On any of these products or suggestions... READ THE INSTRUCTIONS from Both of the manufacturers .... for instance... if you need to use a metal etch... like Metal Prep.... you need to rinse it well ....and dry it and immediately apply the next process.... just like you would with sand blasting... where it is totally exposed to moisture in the air...which you can SEE oxidizing within MINUTES...
I do not like the idea of weld through primer... clean your metal and weld it right then... properly prepped.... I do not want any burned residue caught inside my welding. Simpler is better. Learn the basics and follow them for good long lasting results.
I favor fiberglass Woven Cloth instead of mat.... bends into corners and is stronger per unit of thickness and weight... but that is ONLY if one has already decided on fiberglass..... its major problem is if you have to go back in later... WHAT A MESS....
Whereas for instance... rivets with a small amount of silicone sealer is pretty nice to remove...
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  #6  
Old 11-29-2014, 04:31 PM
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I'll try the Miracle Paint

I am ordering some Miracle Paint this week and will let you know.

I have a half of battery tray that I would like to make complete, but the big issue is a big hole right by the corner of the rear window. I want to make my trunk watertight, and stop the rust

I think that I can brush some of the Miracle paint onto the backside accessed through the trunk. Now that I'm writing this that seems doubtful for the backside of the quarter panel

I am wondering about some spray on rust converter to use from the underside. I don't know which way to go, but for the outside it is definitely the Miracle Paint.

I don't know whether to get from this place on the net that sells a kit, or get it from this other guy for less money and get the stuff made for painted body parts. I guess I just answered my own question.
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  #7  
Old 11-29-2014, 04:59 PM
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If by miracle paint you are referring to POR15..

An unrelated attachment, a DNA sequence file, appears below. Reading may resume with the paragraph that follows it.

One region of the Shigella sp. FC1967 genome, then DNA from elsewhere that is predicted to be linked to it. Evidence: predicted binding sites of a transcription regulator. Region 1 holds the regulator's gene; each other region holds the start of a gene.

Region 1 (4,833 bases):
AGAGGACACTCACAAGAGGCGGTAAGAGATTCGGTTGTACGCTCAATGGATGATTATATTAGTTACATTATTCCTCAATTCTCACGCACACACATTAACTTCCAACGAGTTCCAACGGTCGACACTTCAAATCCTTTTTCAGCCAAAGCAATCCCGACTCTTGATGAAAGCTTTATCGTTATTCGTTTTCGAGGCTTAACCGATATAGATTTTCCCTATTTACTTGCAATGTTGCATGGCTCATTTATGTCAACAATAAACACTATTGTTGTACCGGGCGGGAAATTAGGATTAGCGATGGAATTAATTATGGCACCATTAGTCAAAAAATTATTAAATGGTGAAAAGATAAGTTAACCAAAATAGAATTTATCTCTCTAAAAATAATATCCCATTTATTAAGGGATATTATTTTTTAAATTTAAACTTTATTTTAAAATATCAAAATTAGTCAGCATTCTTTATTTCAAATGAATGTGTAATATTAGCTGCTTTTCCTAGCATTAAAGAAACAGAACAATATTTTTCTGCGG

be sure to read the instructions before you invest...
the prep and the conditions needed for it to work correctly are different from normal paint...
If you use a ' rust converter'... you need to coat that with something waterproof afterwards... some rust converters need to be brushed before applying paint.. get any loose stuff off....
if you are just trying to stop rust in a space not easily accessible... then try ' Fluid Film'...
farmers use that for those kinds of places on equipment... available from New Holland tractor dealers and other places...
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  #8  
Old 11-29-2014, 11:42 PM
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Assuming the goal is to make the car durable and safe, you MUST weld in metal in the rocker area as it is definitely structural. I've done a lot of body work over the past 50+ years and fiberglass and paint WILL NOT fix this kind of damage, just make it look OK. I can't tell you how many of those patches I've cut out and replaced with metal patches that I've bought or fabricated after they've cracked away from the body structure. The body will flex even more with an improper repair and it WILL pop out a bonded repair, including one held in with rivets.

Now, there are structural bonding agents that can work but they must be used with VERY CLEAN metal and they're painfully expensive. I have the Lord Fusor system with was (at the time I bought my applicator) about the cheapest one out there and it was still pricey. This is the repair system used for body panels that are fused from the factory, as many are now starting to be - but this is not an easy short-cut for proper repairs.

You can use the fiberglass & paint process in non-structural areas with success. For example, I once did a Trans Am that had bullet holes in the sail panel as the result of police gunfire (it was used in a robbery). That section of the top has limited structural stress and I didn't want to replace the headliner so I did the glass and it held up just fine.

POR-15 and those types of products work fine if used as directed and if you're after a finish (not structure) on a part that was rusted. That application is really what they're made for.

Dan
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Old 11-30-2014, 12:13 AM
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I suggest doing what you need to to stop the rust...
and FILL IN THE JACKING HOLE...so it can not be used...
it is most certainly a structural member...
and you have to go all the way to good metal to start the fix...and really know how to do that... which is hard to do correctly....